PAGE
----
Heart Health After Menopause

Heart Health After Menopause

By: #taketime4u

November 08, 2017

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Menopause is a big change—for you and your heart health. #taketime4u and protect your heart.

Heart disease and heart attack risk increase after a woman goes through menopause. This is thought to be because of the related decline of estrogen. Researchers believe estrogen eases blood flow through arteries, reducing risk of blockages. Lower estrogen levels also mean higher “bad,” or LDL, cholesterol and lower “good,” or HDL, cholesterol.

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Researchers are still determining the effect of menopausal hormone therapy on heart disease risk. Some studies indicate that estrogen-plus-progestin therapy may increase the risk of heart attacks, strokes and blood clots. No matter your situation, it’s important to speak with your doctor about the right treatment for your specific needs.

Prioritize Your Heart Post-Menopause

Fortunately, there are many things you can do to stay heart healthy after menopause. However, you need to make them everyday habits to see the benefits.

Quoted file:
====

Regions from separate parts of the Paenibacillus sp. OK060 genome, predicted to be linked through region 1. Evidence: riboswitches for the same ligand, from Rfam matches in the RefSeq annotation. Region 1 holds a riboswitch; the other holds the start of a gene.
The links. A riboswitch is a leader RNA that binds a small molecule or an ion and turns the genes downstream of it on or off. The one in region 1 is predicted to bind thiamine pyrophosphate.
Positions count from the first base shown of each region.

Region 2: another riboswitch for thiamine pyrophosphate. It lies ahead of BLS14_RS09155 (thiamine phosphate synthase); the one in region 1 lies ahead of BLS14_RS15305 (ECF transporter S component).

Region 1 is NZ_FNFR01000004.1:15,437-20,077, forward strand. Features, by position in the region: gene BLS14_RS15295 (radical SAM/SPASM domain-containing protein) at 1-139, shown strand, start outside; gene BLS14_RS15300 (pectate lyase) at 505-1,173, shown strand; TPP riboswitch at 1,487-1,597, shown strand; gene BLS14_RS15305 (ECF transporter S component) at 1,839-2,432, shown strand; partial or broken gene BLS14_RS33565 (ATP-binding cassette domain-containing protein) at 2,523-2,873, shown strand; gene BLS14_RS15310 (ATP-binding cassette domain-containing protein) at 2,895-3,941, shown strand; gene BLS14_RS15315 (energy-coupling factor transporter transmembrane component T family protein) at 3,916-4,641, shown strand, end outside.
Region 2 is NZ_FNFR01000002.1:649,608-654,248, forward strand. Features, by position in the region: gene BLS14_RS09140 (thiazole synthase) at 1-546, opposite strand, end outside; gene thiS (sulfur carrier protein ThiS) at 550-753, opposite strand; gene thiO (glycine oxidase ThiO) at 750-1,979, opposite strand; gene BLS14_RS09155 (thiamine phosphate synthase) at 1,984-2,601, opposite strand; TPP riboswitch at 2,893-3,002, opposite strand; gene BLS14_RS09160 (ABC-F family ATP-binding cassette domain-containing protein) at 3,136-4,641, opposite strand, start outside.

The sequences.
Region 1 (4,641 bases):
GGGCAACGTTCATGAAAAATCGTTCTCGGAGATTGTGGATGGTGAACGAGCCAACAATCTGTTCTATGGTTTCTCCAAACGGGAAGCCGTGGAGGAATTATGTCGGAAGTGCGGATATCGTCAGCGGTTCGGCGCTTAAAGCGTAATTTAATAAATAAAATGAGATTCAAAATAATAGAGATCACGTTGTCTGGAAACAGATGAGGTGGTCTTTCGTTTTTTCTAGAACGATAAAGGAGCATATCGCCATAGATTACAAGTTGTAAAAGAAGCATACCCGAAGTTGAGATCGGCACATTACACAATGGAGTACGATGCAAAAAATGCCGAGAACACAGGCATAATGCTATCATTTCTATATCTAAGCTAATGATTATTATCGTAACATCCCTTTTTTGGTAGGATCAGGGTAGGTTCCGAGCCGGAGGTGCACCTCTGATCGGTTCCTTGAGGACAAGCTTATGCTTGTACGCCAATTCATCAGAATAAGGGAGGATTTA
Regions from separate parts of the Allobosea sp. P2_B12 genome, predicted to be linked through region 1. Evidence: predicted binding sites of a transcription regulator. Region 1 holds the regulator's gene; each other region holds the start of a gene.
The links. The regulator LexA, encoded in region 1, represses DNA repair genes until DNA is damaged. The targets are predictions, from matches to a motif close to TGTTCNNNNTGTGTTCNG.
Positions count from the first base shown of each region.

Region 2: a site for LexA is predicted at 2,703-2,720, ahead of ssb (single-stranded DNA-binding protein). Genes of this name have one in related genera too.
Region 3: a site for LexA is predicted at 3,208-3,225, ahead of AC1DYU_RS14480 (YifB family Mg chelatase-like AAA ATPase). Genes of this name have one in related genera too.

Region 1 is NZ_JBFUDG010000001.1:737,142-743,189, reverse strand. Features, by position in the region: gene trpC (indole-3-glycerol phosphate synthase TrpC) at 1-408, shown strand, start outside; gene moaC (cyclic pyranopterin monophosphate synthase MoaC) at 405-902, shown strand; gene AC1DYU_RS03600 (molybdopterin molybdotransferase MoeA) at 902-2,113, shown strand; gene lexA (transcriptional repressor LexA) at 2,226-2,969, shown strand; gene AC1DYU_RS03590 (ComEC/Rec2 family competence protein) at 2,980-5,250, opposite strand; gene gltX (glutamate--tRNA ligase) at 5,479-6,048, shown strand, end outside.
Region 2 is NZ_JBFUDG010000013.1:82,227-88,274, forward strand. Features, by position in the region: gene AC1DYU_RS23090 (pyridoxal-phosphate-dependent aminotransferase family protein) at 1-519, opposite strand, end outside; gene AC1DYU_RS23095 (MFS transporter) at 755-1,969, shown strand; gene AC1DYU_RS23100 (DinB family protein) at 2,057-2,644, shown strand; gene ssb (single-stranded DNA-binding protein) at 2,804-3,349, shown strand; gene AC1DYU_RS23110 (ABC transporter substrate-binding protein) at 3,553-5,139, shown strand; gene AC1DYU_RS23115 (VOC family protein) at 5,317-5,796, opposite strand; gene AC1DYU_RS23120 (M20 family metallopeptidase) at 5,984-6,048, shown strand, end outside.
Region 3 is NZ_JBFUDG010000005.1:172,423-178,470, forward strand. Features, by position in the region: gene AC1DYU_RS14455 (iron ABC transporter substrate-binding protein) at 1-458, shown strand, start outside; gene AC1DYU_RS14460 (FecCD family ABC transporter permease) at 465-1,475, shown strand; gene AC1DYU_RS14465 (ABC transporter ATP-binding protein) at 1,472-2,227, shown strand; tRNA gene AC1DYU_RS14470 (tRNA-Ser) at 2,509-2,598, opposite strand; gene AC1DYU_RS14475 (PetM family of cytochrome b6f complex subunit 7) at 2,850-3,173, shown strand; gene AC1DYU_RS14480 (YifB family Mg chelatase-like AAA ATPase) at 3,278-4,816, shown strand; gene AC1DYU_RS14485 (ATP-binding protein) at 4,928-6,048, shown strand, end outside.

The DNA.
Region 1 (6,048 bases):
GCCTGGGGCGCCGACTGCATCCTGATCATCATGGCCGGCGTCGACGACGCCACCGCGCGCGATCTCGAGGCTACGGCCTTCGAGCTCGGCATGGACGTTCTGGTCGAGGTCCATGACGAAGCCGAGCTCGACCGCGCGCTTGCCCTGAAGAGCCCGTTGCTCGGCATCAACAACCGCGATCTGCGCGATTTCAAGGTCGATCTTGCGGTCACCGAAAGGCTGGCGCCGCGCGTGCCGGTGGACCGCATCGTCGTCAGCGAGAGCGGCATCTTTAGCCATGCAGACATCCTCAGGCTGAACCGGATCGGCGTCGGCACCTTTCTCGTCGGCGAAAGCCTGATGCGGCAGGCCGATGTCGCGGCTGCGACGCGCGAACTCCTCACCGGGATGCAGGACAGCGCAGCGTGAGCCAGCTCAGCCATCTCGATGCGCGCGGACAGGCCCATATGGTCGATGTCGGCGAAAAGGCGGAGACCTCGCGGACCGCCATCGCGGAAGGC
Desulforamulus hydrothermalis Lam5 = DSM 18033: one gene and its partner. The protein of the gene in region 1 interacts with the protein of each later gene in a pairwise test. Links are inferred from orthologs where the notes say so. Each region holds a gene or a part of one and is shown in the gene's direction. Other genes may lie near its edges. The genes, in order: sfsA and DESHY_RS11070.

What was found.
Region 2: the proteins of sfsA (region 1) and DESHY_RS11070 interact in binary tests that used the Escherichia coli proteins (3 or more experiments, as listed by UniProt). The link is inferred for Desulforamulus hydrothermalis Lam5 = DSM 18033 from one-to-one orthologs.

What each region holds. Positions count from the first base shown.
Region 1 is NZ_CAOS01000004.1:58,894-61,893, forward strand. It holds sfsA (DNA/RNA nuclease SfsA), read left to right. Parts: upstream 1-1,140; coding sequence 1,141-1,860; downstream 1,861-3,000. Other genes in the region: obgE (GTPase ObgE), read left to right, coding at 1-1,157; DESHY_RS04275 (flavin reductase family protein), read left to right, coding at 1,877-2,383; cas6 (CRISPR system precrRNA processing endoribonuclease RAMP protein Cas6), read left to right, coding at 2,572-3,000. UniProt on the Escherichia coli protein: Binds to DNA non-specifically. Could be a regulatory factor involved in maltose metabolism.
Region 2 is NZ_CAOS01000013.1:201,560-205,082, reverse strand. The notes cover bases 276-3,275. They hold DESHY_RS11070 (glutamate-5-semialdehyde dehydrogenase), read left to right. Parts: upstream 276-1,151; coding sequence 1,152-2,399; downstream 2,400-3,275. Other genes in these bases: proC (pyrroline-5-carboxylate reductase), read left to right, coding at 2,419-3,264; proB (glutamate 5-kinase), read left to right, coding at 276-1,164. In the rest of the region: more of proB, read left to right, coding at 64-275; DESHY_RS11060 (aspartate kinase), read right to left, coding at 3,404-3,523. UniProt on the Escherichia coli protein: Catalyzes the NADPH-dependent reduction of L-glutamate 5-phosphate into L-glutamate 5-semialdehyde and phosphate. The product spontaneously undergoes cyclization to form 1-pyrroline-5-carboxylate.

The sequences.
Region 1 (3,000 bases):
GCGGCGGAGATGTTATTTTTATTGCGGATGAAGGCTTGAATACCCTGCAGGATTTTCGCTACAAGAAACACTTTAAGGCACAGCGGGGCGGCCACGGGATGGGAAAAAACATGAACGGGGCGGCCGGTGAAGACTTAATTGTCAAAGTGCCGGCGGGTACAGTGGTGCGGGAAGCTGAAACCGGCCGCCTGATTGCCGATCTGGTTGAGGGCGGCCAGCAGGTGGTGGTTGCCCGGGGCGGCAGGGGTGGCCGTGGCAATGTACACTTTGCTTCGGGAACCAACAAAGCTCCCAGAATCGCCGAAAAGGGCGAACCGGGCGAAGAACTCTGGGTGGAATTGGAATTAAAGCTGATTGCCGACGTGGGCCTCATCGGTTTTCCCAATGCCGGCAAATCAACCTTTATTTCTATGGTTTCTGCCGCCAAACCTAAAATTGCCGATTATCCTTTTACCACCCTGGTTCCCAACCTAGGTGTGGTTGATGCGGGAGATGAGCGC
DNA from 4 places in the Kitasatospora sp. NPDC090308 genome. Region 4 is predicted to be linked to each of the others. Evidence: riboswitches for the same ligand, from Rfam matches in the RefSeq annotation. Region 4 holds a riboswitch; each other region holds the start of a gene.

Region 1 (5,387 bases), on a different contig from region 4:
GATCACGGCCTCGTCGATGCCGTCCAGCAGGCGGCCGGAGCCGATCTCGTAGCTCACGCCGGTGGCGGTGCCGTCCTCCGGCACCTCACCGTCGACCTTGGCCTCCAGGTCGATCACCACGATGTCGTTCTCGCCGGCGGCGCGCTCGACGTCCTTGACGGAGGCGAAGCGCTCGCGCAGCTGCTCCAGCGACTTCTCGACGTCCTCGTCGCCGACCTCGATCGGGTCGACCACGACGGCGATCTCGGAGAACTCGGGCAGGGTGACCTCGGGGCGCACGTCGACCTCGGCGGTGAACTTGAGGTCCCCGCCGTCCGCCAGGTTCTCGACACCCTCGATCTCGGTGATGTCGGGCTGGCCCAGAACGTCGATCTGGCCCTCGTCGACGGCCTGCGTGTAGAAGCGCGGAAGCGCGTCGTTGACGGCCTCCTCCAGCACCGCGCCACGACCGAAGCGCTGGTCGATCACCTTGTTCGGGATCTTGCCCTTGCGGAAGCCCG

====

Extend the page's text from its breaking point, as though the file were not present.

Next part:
• Eat a Healthy Diet—Rather than focusing on losing weight, establish heart-healthy eating habits. This includes lots of fresh fruits and vegetables, whole grains and lean proteins, including fish, that are full of omega-3 fatty acids.
  • Exercise Regularly—It’s recommended you get 150 minutes of physical activity every week. Make sure it’s something you enjoy. It’ll be a lot easier to make a habit out of it.
  • Stop Smoking—If you’re a smoker, menopause makes it more important than ever to stop, because other heart disease risk factors can increase. If you find you need help quitting, talk to your doctor.
  • Communicate—Communicating with your doctor means he or she will help you keep up with the health screenings you need. This includes regular checks of blood pressure, blood glucose levels and body mass index.
  • Communicating with friends and family means you’ll stay social and be less likely to succumb to feelings of loneliness or isolation, which can be common after menopause.

 

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